This is a contested foreclosure case. The note and mortgage were signed by defendant Annie L. Carriell on February 16, 1960. On their face they indicate a loan of $1,575. The property described in the mortgage is at 136 Badger Avenue, Newark. Mrs. Carriell held legal title to 136 Badger Avenue when the mortgage was signed. She also held legal title to property at 148 Badger Avenue.
Sometime after the making of the mortgage defendant Philip Mitchell brought suit in the Essex County District Court against Mrs. Carriell. He alleged that she was indebted to him, and in due course a judgment was entered against her in his favor for approximately $300. Then he docketed his judgment in the County Court and had execution issued and a levy made upon Mrs. Carriell's interest in 136 Badger Avenue and her interest in 148 Badger Avenue. A sheriff's sale followed, at which Mitchell's bid of $200 was the only one made. The sheriff's deed delivered to him is dated July 27, 1962, but was not recorded until July 19, 1963, about three months after the present foreclosure suit was started. The sheriff's deed to Mitchell is, however, alleged in the foreclosure complaint, and by cross-claim Mrs. Carriell seeks to have it set aside. She also contends that plaintiff is not entitled to equitable relief because the mortgage in question is tainted with fraud and is usurious; and she has pleaded, among many defenses, the doctrine of unclean hands.
The transaction which produced the mortgage was arranged by defendant Mitchell. He had taken many would-be borrowers to the mortgagee, a man who called himself Frank Taylor. This was the fourth mortgage transaction with Taylor which Mitchell had arranged for the "benefit" of Mrs. Carriell. Mitchell was admitted to the New Jersey bar in 1923 when his name was Philip Gaudiosi. He was subsequently disbarred and has never been reinstated. His relationships with Taylor and with Mrs. Carriell began after his disbarment.
Taylor, the mortgagee, died on June 21, 1961. Plaintiff is his widow. She claims ownership of the mortgage by virtue of the fact that it is included among 26 mortgages described in an assignment to her from her husband, executed and acknowledged in March 1961. This assignment was found among Taylor's papers at the time of his death and was then recorded on June 23, 1961. It is significant in relation to matters to be discussed later that the recording was done by Philip Mitchell, an indication of his close relationship with the Taylors in connection with mortgage matters.
Although there is a question as to whether the assignment was delivered before Taylor died, that need not be resolved here. Plaintiff is also Taylor's executrix and there was an amendment during trial which brought her into the case in that capacity. She holds the note and mortgage either by assignment or as executrix.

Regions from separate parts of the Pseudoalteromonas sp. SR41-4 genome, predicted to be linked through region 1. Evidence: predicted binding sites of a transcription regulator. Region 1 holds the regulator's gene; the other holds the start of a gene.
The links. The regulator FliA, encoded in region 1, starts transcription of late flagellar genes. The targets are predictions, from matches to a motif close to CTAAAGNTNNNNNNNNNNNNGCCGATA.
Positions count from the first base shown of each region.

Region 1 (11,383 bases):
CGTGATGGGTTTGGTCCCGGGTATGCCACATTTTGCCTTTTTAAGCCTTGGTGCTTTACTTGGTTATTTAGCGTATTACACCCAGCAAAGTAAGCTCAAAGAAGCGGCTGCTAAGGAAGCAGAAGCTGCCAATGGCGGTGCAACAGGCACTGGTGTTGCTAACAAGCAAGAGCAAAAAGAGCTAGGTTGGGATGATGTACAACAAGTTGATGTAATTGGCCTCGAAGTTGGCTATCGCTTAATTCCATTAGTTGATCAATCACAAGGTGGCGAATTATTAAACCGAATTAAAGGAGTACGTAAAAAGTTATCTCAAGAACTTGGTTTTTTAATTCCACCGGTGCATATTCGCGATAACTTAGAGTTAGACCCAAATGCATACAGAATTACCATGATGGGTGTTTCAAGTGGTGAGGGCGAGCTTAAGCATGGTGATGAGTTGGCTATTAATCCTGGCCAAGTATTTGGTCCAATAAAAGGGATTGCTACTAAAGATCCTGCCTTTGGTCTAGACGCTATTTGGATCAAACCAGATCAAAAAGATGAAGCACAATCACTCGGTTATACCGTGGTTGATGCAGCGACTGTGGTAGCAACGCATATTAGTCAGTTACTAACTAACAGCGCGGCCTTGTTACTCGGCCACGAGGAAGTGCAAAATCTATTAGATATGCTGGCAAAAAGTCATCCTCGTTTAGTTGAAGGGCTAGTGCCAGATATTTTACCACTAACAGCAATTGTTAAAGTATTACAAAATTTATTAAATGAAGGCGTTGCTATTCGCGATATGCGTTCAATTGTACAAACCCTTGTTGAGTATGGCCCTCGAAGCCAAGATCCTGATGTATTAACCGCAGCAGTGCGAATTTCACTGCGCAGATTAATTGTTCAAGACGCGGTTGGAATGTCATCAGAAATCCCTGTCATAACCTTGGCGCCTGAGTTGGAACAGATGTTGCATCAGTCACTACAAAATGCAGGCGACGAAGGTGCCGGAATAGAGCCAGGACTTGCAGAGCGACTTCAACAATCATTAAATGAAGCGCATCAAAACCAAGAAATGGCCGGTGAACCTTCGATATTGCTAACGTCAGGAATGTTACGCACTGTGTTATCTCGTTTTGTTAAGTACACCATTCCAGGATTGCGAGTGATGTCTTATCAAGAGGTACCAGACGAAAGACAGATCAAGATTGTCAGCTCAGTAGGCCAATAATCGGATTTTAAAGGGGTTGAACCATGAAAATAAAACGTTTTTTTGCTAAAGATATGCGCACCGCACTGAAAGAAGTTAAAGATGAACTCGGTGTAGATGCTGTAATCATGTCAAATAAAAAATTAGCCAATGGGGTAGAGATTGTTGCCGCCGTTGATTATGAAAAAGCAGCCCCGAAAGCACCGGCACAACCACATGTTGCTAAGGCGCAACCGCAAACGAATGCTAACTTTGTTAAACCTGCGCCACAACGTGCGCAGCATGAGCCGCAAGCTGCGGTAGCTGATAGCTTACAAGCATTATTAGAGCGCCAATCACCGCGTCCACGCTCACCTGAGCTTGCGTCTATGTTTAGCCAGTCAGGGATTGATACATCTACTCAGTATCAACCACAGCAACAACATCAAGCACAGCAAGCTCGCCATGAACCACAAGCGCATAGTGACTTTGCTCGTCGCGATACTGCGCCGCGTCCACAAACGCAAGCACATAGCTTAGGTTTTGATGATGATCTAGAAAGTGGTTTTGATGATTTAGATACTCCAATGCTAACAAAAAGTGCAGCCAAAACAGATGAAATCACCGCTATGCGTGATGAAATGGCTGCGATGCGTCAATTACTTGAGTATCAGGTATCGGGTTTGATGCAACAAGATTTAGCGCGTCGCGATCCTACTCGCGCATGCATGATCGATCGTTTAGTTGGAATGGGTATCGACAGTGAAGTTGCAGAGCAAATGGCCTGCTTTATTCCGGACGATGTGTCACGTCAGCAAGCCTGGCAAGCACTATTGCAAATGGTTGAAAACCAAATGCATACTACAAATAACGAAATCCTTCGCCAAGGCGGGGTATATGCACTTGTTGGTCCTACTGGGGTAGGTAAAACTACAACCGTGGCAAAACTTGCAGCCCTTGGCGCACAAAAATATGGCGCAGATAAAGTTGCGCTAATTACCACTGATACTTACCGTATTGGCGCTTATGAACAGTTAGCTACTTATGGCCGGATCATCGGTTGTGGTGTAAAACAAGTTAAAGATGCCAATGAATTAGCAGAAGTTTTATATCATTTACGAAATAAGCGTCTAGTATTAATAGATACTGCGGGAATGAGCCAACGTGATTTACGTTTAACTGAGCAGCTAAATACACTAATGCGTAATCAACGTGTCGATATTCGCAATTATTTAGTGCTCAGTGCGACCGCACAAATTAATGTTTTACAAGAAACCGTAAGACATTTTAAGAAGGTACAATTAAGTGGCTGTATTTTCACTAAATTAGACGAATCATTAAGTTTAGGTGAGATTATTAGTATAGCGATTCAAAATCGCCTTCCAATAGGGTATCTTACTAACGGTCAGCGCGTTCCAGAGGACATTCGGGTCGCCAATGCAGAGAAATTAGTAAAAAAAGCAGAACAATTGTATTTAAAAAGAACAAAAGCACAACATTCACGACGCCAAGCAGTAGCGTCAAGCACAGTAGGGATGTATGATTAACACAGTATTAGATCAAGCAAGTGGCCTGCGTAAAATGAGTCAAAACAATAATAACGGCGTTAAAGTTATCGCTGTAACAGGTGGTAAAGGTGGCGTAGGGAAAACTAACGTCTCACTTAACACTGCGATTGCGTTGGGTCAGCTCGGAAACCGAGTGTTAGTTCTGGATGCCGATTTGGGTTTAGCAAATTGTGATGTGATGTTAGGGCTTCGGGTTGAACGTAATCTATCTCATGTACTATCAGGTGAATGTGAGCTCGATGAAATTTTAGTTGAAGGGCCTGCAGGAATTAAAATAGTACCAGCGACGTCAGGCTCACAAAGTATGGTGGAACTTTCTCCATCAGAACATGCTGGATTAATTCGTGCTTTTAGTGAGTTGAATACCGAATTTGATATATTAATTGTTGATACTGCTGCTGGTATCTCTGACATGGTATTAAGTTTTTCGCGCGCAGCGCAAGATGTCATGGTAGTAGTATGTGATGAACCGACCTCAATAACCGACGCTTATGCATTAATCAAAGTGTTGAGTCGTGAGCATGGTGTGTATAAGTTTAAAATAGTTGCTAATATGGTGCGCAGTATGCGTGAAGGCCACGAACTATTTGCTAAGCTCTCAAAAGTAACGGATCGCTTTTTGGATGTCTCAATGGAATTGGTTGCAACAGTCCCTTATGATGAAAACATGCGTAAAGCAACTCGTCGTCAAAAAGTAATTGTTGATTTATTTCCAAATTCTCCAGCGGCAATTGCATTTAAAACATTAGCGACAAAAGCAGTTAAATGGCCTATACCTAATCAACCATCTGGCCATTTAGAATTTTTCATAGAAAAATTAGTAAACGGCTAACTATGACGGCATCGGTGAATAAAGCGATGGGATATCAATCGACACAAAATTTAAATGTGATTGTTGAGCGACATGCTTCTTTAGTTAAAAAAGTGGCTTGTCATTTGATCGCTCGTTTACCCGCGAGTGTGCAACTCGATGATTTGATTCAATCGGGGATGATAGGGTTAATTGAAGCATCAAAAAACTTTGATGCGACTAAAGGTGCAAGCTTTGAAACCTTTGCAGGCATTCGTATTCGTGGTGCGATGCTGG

Mitchell took almost complete charge of the loan transaction in February 1960. He prepared the note and mortgage. He had them executed by Mrs. Carriell. In spite of his disbarment he had a commission as a notary public and he took her acknowledgment on the mortgage. He searched the title. He recorded the mortgage. He obtained a check in the face amount of the mortgage, namely $1,575, had it endorsed by Mrs. Carriell, and then had it cashed.
At the trial Mitchell testified with much circumstantial detail about meeting Mrs. Carriell at a branch of the National Newark & Essex Banking Company in East Orange where she signed the note and mortgage and probably an affidavit of
title. He said she then gave the papers back to him and he put them in his brief case. He told her that he had to run the title down to date and no mortgage money could be turned over until that was done; that he would not be ready until the following day. He went on to say that she pleaded with him for some immediate cash because of her need. He responded by making out a check of his own to her order for $200. He could not recall where he was when he wrote the check but said he probably drove her to his bank so that she could cash the check. There was produced a check for $200 dated February 16, drawn upon the account of Philip Mitchell at the North Newark office of the National State Bank. It bears the endorsement of Mrs. Carriell as well as a bank stamp indicating that it was paid by the National State Bank on the 16th.
At the same session of the court Mitchell related that he again met Mrs. Carriell at the National Newark & Essex Bank in East Orange the next day, February 17, at which time he presented her with the Taylor check for $1,575. She cashed the check, paid Mitchell's "fee" of $250, and put the rest of the money in her purse, he said. Of this $250, $100 was for the placement of the mortgage, and $150 was for taking care of the "papers." He went on to testify that Mrs. Carriell then decided she would like to have a check for $1,000 instead of having so much cash on hand. She gave Mitchell that amount of cash and he gave her his own check for $1,000. A check for that amount was produced. On its face it bears the date of February 17, 1960, but the bank stamp on the reverse side bears the date of February 16, 1960. Payment on that check was stopped by Mitchell. He testified that he gave the stop order when he remembered belatedly about the $200 which he had advanced to Mrs. Carriell only the day before and realized that it should have been repaid to him out of the cash which she received when the Taylor check was cashed on February 17. When Mrs. Carriell protested his stopping payment, Mitchell replaced the dishonored check on February 26, 1960 with another check payable to Mrs. Carriell
in the amount of $900. He said she claimed a $100 credit on other matters, and thus sought to explain why the ...